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GM Suburbans are famous for their electrical problems. We have a 2002 Suburban 1500LS with the 5.3 and the Tow Package. There is no mechanical connection between the gas pedal and the Fuel Injection! At about 180,000 miles it developed  a glich in the electronic throttle system. This is code P1125 "Reduced Engine Power Mode". As we were driving the truck,  it would start to "stumble" and then the accelerator pedal would go dead and we would have just enough power to get to the shoulder before the engine quit. After a few minutes we could restart it and drive on until it did it again. We took it to the dealer in California. They claimed nothing was wrong, but the problem didn't go away. We replaced the Fuel Injection Throttle Body and its sensor module. Still had the problem off and on. Drove the truck pulling a trailer to Virginia and it did the same thing several times. Took it to another GM dealer in Galax, VA. They tested it and couldn't find anything wrong. Driving it back to California, it started doing the same thing outside of Nashville. Spent the night in a motel and took it to Black Chevrolet in the morning. They had the truck all day and finally claimed it was a "full" Catalytic Converter. $2,000 later we drove out of Nashville. 15 minutes out it did it again. Finally we replaced the Control Module on the firewall in the engine compartment. That lasted a while, but didn't fix it. Next we replaced the electronic module on the accelerator pedal. That lasted about 2 months before it started doing it again. Going online, it was suggested that we should replace the connectors to the electronic throttle body module, and check the ground strap at the back of the cylinder head on the passenger side on the engine. One person said he had bought 5 brand new accelerator modules and none of them worked for very long. He finally bought a used on out of a junk yard for $5 and that one worked. We still haven't fixed the problem.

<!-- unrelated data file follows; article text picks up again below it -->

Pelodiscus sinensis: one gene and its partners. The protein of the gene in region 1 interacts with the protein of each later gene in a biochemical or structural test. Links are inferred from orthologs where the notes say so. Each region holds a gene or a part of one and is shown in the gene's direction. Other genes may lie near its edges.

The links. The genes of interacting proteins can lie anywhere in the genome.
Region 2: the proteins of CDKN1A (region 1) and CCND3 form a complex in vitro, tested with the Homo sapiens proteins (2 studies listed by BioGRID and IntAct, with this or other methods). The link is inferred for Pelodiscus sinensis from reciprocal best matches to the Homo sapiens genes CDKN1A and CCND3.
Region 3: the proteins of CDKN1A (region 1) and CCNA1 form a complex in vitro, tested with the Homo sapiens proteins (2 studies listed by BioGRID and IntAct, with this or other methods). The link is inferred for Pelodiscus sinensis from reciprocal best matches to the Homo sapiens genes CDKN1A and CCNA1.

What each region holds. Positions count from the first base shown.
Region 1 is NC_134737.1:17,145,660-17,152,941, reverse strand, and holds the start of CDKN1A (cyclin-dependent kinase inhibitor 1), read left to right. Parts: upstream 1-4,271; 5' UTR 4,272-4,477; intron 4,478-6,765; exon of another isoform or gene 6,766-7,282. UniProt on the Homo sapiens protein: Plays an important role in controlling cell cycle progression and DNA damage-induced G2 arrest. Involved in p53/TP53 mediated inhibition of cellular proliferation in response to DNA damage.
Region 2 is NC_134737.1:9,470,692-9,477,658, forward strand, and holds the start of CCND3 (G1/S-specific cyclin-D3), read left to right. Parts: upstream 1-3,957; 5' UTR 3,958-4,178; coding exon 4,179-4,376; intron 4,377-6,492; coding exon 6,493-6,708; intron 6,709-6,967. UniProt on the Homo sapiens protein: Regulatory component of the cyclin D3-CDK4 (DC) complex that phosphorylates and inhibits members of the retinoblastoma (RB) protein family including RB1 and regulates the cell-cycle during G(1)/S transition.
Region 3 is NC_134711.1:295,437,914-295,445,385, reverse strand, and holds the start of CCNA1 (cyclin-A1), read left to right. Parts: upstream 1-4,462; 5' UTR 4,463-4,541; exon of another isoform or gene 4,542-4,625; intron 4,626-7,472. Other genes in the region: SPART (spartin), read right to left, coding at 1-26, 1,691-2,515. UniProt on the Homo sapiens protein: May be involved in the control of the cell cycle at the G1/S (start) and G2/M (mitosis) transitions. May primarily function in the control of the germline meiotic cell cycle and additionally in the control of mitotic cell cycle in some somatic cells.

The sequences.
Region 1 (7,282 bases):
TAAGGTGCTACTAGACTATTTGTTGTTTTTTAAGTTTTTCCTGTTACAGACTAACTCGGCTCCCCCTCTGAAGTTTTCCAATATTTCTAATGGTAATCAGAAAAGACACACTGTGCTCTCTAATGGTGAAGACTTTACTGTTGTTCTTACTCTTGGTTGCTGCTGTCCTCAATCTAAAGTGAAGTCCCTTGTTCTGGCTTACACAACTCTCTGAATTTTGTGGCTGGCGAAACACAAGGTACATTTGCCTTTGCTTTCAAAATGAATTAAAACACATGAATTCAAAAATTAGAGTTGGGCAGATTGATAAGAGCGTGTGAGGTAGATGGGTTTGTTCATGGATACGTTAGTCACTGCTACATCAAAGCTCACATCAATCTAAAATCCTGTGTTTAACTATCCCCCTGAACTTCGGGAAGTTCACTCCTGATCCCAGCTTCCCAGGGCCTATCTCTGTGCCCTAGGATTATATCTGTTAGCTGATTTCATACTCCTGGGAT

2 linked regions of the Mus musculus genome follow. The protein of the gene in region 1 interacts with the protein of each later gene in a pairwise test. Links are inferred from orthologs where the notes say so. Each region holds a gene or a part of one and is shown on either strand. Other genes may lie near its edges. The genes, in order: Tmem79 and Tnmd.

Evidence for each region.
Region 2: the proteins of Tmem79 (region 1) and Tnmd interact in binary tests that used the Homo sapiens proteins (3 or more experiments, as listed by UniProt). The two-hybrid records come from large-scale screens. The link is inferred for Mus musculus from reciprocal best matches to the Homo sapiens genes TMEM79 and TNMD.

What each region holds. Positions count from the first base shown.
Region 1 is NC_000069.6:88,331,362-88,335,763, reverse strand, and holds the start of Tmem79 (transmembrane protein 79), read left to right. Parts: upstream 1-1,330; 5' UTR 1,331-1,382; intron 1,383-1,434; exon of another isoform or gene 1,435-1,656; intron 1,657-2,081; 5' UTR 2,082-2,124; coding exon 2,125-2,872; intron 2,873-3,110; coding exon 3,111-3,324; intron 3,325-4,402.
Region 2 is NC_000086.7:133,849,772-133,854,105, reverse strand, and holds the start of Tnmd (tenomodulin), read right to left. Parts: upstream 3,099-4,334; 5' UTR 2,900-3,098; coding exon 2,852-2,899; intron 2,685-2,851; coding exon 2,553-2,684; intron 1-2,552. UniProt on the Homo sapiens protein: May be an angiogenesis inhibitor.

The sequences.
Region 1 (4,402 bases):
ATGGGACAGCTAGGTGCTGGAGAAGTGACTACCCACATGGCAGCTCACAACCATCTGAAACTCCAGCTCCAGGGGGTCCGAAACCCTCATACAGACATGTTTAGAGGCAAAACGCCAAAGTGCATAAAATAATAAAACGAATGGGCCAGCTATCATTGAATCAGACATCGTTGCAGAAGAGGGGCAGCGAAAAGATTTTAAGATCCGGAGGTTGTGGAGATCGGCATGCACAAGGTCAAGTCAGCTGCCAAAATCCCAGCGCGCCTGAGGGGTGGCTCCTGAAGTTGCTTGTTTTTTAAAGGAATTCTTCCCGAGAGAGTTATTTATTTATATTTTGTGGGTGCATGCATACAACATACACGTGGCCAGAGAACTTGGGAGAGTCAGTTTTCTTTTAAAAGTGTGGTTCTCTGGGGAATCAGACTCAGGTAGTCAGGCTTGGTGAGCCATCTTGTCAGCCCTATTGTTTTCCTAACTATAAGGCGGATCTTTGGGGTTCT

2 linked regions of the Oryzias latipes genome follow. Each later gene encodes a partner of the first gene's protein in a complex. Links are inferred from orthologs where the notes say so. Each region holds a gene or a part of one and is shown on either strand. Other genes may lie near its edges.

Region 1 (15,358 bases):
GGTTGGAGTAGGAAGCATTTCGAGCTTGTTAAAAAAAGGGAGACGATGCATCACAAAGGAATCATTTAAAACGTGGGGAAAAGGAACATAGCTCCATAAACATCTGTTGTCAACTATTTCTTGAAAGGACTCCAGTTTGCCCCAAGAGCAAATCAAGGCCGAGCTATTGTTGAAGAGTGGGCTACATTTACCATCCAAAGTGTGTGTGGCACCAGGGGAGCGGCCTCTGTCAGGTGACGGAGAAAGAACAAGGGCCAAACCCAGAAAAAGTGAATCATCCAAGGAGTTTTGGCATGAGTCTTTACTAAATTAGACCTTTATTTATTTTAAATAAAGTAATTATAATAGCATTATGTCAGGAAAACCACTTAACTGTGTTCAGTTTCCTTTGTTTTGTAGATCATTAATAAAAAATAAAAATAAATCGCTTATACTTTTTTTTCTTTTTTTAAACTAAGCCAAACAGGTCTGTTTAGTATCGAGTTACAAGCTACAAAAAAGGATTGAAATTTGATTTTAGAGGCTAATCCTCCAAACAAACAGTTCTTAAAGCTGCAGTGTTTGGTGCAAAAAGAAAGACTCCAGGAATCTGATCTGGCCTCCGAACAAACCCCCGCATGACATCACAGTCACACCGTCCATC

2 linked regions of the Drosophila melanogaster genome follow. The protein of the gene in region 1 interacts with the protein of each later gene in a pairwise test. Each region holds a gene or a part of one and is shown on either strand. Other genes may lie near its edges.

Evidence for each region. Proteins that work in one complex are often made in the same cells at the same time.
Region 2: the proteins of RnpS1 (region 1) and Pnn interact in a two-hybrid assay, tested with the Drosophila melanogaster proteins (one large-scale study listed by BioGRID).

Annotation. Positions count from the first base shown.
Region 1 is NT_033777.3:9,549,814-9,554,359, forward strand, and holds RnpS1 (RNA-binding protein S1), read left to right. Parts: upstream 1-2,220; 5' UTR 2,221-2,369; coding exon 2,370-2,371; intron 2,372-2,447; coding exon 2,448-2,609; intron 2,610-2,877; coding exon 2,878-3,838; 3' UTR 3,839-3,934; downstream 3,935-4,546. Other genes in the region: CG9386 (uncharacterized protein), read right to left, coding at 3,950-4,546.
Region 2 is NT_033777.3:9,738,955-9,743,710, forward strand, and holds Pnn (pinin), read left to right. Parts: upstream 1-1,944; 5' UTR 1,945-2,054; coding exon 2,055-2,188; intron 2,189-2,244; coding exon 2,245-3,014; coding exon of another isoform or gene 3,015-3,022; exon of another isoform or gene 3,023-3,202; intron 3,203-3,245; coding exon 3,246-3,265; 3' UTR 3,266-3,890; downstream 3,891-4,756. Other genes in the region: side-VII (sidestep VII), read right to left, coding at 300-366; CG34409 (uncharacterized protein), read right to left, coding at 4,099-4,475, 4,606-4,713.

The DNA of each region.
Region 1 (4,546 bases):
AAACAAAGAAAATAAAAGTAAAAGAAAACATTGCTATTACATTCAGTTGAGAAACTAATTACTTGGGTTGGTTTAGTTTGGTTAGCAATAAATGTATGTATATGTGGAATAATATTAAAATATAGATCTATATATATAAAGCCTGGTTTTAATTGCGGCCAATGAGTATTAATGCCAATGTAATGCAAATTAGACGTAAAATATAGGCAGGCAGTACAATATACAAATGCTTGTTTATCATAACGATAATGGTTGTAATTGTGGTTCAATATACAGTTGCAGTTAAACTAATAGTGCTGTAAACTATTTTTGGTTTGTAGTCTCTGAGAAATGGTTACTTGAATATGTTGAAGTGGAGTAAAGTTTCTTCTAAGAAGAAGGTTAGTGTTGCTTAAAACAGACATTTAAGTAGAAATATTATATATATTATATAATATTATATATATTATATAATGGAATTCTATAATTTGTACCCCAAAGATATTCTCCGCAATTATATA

Edited by Peter Zobian
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On 10/1/2016 at 8:04 AM, Marty Roth said:

Matt,

 

My 2000 Ford Excursion has the 7.3 turbo-Diesel with 340,xxx miles. It is NOISE PERSONIFIED, and does not pull as well as the newer Duramax. This past January i spent another $4,xxx on internal engine wiring, new injectors, etc. Two years ago the AAMCO dealer in Vineland, NJ replaced the tranny and busted up a lot of other stuff as part of their "free" 128?-point inspection which caused many other repairs during the next thousand miles.

 

I really don't understand why Chevy/GMC has not modified the floor pan of the 3/4 Ton Suburban to accept the Dura-Max and the Allison. You cannot get a diesel in these models - at least since year 2000 - what a pity.

 

My 2002 Suburban and 2006 Avalanche are both 2500 Series with the 8.1L engine, and no problems with either one yet at about 140K on each.

 

Here we are almost two years later,

and GM still does not appreciate that they could have a HUGE market for a 2500 Series Suburban/Yukon-XL if they would modify the floor pan to accept the Duramax Diesel and the appropriate RV-style multi-speed tranny !

 

Come=on GM - Wake Up !!